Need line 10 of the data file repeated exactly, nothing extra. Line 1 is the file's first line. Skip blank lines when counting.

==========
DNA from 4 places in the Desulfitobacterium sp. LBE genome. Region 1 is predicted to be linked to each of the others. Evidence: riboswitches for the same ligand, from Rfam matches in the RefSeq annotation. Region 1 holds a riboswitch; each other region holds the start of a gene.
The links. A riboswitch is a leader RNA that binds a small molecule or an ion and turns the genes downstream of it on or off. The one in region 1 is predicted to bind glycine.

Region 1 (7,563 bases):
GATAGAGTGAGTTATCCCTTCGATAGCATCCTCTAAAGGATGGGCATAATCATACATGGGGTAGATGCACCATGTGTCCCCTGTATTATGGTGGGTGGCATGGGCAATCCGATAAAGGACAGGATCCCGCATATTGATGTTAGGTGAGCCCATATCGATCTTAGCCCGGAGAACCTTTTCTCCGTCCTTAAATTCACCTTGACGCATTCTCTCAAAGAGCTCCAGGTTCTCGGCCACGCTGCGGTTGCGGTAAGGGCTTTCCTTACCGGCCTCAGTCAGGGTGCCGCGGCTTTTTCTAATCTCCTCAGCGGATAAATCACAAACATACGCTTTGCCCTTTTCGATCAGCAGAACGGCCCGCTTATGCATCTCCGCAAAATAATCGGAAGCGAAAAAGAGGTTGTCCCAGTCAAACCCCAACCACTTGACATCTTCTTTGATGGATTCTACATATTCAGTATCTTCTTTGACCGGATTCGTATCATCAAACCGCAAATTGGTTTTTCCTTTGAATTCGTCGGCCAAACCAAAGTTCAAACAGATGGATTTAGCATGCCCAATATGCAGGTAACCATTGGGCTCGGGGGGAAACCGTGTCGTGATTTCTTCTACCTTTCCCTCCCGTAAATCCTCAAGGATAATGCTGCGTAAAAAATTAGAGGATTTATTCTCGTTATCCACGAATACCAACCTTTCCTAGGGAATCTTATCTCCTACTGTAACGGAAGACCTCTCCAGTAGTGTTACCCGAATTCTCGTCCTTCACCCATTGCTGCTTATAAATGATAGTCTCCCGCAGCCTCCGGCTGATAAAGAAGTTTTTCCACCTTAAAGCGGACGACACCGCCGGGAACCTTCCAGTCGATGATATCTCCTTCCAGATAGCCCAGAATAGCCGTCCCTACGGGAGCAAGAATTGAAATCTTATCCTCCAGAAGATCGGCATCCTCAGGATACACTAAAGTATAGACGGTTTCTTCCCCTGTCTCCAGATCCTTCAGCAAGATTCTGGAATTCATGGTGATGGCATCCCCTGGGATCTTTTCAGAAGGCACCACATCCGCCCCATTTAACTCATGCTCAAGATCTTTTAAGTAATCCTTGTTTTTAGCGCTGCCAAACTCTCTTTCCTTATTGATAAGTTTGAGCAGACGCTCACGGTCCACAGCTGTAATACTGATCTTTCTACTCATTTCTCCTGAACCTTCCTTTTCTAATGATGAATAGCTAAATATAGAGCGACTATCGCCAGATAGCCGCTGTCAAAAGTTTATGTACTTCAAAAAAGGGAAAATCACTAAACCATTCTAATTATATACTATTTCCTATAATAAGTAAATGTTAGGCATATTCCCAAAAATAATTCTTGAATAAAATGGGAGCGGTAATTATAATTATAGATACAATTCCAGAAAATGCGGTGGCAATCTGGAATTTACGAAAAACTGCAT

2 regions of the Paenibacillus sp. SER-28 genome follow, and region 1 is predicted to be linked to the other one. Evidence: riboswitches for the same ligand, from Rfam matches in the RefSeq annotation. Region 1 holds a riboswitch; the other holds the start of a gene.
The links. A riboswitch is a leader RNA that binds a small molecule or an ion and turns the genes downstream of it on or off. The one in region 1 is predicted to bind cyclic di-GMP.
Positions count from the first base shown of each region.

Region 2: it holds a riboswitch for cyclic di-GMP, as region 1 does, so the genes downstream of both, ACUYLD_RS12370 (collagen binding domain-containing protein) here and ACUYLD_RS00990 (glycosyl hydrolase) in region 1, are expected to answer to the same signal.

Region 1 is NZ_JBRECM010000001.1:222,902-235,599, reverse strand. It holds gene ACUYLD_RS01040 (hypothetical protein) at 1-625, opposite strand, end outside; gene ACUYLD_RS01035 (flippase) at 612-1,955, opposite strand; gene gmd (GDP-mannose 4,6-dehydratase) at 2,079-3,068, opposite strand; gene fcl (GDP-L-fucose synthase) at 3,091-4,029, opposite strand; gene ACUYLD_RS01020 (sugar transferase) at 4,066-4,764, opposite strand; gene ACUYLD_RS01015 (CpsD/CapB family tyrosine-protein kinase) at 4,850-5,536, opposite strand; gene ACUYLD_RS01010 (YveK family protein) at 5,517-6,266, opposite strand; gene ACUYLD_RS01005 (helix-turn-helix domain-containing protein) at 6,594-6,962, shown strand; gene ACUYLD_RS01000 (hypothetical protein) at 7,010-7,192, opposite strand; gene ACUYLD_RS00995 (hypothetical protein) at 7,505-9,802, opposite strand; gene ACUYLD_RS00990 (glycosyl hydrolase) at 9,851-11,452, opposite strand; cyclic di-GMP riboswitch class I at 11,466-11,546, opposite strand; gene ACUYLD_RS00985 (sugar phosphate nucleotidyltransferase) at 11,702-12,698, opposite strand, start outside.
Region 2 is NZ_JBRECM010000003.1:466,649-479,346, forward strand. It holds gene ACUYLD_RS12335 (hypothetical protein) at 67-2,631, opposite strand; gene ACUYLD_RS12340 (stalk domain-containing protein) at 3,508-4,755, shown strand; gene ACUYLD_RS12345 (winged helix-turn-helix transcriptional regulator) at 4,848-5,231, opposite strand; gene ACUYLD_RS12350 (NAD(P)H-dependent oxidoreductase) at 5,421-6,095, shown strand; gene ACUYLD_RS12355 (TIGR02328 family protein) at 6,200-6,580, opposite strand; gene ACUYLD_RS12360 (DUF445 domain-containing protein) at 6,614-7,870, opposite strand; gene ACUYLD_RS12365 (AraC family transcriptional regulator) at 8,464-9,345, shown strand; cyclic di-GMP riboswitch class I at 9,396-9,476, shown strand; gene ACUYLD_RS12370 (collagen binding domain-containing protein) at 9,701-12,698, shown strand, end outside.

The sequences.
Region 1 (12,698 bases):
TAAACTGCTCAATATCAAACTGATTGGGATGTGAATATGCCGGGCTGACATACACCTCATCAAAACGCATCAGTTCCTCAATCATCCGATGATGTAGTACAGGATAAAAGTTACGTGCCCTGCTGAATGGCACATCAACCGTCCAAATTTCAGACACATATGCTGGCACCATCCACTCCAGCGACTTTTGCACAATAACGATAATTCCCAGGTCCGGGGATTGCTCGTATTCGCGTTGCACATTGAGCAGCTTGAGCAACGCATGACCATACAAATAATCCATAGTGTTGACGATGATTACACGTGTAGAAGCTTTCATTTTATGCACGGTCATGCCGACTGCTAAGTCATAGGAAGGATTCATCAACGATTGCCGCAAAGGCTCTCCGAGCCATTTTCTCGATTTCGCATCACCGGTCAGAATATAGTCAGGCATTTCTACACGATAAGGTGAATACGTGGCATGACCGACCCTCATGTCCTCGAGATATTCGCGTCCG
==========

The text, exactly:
Region 2 is NZ_JBRECM010000003.1:466,649-479,346, forward strand. It holds gene ACUYLD_RS12335 (hypothetical protein) at 67-2,631, opposite strand; gene ACUYLD_RS12340 (stalk domain-containing protein) at 3,508-4,755, shown strand; gene ACUYLD_RS12345 (winged helix-turn-helix transcriptional regulator) at 4,848-5,231, opposite strand; gene ACUYLD_RS12350 (NAD(P)H-dependent oxidoreductase) at 5,421-6,095, shown strand; gene ACUYLD_RS12355 (TIGR02328 family protein) at 6,200-6,580, opposite strand; gene ACUYLD_RS12360 (DUF445 domain-containing protein) at 6,614-7,870, opposite strand; gene ACUYLD_RS12365 (AraC family transcriptional regulator) at 8,464-9,345, shown strand; cyclic di-GMP riboswitch class I at 9,396-9,476, shown strand; gene ACUYLD_RS12370 (collagen binding domain-containing protein) at 9,701-12,698, shown strand, end outside.